The 9420 is described as a 'Travel Rig' and is primarily an SSB transceiver, although a CW 'adapter' can be added as a plug-in module. 10 watts PEP is easily achieved from this little beauty which can result in many enjoyable contacts from the home station, car or holiday location. It operates from a nominal 13.8 volt supply, drawing 2 amps on transmit, so a small PSU or nicad stack can be used.
The microphone required is the usual 600 ohm dynamic type, the only other requirements to get on the air being some form of 20 metre antenna.
I have used mine to effect from the home station with dipoles and have had several DX contacts, including Brazil (PY), Ws and many chats into Europe. Being a compact little rig makes it ideal for holiday use and I enjoyed taking it to Tenerife and working as EA8/G3YCC using just 17 feet of wire on the hotel balcony. Using this very compromise set up, QSOs into Scandanavia, Germany, Ireland etc., were achieved.
When on holiday in Scotland, we parked up by the river at Kelso in the Borders, plugged the rig into the cigar lighter, put my home made pre-tuned 20 metre whip on a mag mount and worked SMs, PA0s etc., and even a UA station near Moscow - not bad for ten watts PEP to a four foot whip!
Audio quality on transmit is excellent, due no doubt to the in-built processor and I have had one report which preferred the MFJ 9420 to my Kenwood TS850SAT!
There are few controls on the front panel, VFO tuning, volume/DC, microphone connector, analogue meter, a couple of LEDs and a tune button.The latter produces RF at reduced level for tuning purposes. Receiver audio and selectivity is very acceptable.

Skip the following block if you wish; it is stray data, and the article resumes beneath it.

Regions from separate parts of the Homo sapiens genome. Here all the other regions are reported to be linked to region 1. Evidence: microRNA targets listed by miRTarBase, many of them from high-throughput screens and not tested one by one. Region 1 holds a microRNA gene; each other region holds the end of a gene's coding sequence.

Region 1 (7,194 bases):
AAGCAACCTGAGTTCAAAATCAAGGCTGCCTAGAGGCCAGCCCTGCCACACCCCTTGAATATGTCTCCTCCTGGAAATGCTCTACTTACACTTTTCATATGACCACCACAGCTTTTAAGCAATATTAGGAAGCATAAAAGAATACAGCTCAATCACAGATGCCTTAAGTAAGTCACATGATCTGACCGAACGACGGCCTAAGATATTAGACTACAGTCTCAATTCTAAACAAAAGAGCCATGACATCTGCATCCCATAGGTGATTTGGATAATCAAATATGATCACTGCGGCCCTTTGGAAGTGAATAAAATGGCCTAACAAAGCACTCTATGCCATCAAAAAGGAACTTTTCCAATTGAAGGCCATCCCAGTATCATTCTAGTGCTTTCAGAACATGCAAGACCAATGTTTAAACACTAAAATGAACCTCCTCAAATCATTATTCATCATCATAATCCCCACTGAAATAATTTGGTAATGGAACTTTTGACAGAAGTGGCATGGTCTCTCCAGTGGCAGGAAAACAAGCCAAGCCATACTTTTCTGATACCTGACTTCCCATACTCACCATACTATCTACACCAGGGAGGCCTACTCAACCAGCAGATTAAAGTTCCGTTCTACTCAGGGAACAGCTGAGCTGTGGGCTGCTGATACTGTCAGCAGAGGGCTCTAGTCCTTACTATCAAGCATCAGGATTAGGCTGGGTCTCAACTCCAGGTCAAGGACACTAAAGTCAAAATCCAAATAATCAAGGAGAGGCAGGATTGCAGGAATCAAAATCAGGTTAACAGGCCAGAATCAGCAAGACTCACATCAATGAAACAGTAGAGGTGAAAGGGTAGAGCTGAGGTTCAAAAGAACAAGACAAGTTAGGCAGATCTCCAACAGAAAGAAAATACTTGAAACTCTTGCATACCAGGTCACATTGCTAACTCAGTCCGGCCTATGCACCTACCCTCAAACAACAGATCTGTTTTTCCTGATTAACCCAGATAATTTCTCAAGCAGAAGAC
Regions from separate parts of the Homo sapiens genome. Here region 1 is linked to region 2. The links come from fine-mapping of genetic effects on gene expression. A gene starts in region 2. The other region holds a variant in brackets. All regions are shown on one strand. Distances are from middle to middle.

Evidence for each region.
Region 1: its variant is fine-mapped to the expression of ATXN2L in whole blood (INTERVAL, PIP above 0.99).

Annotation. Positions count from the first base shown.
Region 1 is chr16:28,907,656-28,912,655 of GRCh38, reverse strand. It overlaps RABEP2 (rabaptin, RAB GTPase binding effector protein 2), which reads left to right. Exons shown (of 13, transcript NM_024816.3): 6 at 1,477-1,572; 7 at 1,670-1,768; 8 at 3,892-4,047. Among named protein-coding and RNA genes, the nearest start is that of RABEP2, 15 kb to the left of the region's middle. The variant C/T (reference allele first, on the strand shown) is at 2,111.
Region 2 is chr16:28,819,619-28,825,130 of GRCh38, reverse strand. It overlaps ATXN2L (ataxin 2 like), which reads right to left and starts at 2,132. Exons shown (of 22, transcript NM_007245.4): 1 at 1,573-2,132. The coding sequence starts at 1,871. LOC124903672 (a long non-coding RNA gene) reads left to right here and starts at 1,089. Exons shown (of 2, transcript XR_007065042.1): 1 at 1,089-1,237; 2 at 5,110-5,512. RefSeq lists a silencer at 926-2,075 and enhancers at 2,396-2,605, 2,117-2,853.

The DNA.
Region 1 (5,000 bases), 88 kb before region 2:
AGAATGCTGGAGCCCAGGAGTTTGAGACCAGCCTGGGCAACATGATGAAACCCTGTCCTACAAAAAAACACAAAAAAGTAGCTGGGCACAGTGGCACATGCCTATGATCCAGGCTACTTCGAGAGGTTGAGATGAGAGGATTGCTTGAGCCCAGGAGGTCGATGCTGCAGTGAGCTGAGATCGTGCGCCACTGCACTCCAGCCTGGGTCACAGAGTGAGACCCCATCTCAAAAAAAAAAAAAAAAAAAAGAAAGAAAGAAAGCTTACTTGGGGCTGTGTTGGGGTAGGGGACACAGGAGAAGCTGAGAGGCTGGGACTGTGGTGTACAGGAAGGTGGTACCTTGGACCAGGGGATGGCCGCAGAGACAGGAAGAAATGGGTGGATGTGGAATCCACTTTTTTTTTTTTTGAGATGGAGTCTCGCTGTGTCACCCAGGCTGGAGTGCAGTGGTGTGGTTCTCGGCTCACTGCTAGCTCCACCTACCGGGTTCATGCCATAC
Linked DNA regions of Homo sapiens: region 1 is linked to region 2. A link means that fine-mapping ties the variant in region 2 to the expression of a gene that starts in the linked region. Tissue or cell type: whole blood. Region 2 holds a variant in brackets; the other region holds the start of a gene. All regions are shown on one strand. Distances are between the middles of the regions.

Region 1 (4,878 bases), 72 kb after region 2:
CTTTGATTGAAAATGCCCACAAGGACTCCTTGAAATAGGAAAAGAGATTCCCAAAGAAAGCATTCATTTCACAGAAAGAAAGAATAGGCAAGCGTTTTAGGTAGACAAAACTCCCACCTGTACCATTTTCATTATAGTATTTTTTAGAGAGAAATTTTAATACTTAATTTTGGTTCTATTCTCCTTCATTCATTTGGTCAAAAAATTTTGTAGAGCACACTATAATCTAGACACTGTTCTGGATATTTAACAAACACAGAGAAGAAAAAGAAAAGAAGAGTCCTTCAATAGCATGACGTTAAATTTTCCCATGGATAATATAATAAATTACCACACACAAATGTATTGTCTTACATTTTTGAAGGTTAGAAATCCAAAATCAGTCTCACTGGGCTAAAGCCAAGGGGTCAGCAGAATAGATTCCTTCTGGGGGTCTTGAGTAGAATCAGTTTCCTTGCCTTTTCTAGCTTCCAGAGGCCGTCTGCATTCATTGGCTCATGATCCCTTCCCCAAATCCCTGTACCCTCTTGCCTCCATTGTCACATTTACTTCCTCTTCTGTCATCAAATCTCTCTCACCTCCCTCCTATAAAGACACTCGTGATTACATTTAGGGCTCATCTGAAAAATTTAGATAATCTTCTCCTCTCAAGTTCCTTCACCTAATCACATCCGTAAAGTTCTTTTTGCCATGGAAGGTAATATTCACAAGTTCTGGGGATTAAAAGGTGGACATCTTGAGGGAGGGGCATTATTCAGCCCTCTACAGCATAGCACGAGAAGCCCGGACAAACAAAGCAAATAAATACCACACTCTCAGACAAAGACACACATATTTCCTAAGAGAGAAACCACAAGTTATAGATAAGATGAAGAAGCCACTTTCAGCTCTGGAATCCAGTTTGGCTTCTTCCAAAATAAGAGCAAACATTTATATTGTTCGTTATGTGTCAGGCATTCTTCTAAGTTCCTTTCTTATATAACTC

On the back, just the DC input and antenna socket are used, however, there are holes for the optional CW add-on (not used) and a pre-set microphone gain and that's it! No bells and whistles, no memories or frequency readout, you just plug the thing together and operate, it's as simple and easy as that and it works very well. There is a bit of drift when switching on from cold, but after a couple of minutes the frequency is rock solid.
The PA is a rugged MRF477, but care must be taken of course to provide it with a 50 ohm load.
None are really required, but I did use one of the spare holes at the rear, intended for the CW adapter, to add a headphone socket.The only other addition, again using the back panel, was for a fuse holder. This requirement was forced on me when reversing the DC leads (OOPS!), blew the internal PCB fuse (a wiggly bit of track). Fortunately there is an 'idiot diode' fitted, for people like me, so no damage was done to the rig! You think you will never do it, don't you, but sure enough, one day you will - there speaks the voice of experience and owner ofmany blown fuses!
I readily recommend the MFJ 9420 as an efficient little sidebander for twenty metres, although the price is a bit high in UK (around 200 pounds). The main UK supplier is Waters and Stanton (tel: 01702 205843), with which I have no commercial connection, nor do I with MFJ.